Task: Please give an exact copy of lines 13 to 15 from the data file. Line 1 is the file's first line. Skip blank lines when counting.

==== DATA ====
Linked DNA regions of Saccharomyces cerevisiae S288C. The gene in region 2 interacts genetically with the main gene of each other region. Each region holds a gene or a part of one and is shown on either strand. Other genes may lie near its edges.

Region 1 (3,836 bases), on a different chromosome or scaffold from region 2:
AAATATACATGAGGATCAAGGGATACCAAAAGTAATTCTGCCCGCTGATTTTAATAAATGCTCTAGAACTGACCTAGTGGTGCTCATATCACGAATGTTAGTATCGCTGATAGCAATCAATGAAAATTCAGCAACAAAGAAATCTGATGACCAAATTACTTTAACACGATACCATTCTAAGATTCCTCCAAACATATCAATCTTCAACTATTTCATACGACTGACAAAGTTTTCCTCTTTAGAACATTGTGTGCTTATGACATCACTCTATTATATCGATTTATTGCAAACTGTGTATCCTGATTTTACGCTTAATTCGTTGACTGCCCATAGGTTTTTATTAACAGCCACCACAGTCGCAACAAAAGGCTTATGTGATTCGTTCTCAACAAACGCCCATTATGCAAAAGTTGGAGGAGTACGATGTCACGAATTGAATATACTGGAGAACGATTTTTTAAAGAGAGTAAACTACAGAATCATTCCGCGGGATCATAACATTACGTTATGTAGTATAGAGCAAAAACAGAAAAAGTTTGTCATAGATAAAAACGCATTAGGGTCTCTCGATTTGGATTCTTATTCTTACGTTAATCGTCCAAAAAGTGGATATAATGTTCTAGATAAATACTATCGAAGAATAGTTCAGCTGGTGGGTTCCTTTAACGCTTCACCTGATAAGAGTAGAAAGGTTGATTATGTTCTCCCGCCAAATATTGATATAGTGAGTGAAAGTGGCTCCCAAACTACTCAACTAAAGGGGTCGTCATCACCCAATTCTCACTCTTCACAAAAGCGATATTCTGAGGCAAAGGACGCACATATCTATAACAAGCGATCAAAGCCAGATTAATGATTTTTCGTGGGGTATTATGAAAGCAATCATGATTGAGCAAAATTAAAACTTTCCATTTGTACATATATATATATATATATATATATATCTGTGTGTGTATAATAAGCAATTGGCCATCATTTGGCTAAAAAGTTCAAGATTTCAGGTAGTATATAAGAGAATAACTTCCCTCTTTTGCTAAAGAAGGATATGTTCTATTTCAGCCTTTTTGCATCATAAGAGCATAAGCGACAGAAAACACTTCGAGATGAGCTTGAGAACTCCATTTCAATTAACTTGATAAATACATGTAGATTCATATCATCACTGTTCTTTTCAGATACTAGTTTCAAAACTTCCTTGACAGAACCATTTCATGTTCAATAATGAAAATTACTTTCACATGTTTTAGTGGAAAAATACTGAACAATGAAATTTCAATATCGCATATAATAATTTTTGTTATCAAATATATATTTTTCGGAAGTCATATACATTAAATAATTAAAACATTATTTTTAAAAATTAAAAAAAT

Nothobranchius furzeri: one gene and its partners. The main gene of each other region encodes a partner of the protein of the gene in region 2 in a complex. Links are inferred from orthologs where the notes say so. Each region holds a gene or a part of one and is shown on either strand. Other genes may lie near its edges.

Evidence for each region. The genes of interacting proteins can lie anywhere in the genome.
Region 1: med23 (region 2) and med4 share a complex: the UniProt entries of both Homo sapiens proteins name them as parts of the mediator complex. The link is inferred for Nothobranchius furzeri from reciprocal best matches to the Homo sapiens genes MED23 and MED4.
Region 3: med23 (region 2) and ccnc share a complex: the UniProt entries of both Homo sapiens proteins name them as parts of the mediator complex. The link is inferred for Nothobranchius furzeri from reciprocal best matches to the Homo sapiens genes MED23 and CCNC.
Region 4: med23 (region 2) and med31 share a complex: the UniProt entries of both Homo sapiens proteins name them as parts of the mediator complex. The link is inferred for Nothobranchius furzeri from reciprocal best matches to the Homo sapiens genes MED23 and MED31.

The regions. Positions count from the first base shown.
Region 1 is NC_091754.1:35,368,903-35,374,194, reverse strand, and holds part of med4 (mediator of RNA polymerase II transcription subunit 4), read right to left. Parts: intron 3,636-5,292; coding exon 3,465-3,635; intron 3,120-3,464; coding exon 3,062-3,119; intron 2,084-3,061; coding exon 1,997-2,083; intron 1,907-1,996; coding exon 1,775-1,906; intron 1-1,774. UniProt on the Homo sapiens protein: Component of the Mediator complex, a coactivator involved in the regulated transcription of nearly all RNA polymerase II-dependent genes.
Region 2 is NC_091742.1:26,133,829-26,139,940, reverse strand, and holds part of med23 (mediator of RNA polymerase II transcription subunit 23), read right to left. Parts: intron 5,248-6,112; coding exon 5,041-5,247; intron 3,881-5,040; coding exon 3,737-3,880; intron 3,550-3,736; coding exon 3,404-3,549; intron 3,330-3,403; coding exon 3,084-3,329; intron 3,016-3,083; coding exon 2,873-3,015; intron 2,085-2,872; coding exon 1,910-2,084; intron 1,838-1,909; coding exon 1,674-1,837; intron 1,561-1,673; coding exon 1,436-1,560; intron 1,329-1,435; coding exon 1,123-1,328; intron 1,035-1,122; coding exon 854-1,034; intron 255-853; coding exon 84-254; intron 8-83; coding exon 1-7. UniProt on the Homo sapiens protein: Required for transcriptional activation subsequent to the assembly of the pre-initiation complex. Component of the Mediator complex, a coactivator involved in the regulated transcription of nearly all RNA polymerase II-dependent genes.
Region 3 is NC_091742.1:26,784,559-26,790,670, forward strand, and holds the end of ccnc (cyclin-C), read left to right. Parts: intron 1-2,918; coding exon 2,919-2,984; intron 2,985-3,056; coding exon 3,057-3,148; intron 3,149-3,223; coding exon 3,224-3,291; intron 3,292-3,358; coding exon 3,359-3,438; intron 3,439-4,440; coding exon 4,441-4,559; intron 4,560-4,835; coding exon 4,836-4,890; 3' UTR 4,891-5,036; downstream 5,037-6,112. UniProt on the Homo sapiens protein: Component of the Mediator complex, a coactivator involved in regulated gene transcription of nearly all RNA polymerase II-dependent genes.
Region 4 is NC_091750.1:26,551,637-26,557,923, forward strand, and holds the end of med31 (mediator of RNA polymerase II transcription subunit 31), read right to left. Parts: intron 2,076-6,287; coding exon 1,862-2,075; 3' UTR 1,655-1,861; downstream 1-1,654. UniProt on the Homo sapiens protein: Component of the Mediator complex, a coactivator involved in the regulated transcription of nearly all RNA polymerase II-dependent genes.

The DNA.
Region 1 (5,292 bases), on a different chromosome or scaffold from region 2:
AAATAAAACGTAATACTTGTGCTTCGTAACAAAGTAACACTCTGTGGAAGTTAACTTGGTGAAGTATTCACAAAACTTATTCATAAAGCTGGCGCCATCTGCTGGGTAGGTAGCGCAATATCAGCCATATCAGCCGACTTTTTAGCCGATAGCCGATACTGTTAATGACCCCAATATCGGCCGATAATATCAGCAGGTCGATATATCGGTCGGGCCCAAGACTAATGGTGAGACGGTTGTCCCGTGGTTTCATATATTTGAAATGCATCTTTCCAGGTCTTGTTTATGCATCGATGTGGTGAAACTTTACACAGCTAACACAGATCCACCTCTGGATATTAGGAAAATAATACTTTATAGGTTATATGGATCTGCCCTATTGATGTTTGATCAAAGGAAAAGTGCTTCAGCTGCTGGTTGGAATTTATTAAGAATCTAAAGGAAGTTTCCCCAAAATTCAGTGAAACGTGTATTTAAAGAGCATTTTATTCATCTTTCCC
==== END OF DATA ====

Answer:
Region 4 is NC_091750.1:26,551,637-26,557,923, forward strand, and holds the end of med31 (mediator of RNA polymerase II transcription subunit 31), read right to left. Parts: intron 2,076-6,287; coding exon 1,862-2,075; 3' UTR 1,655-1,861; downstream 1-1,654. UniProt on the Homo sapiens protein: Component of the Mediator complex, a coactivator involved in the regulated transcription of nearly all RNA polymerase II-dependent genes.

The DNA.
Region 1 (5,292 bases), on a different chromosome or scaffold from region 2: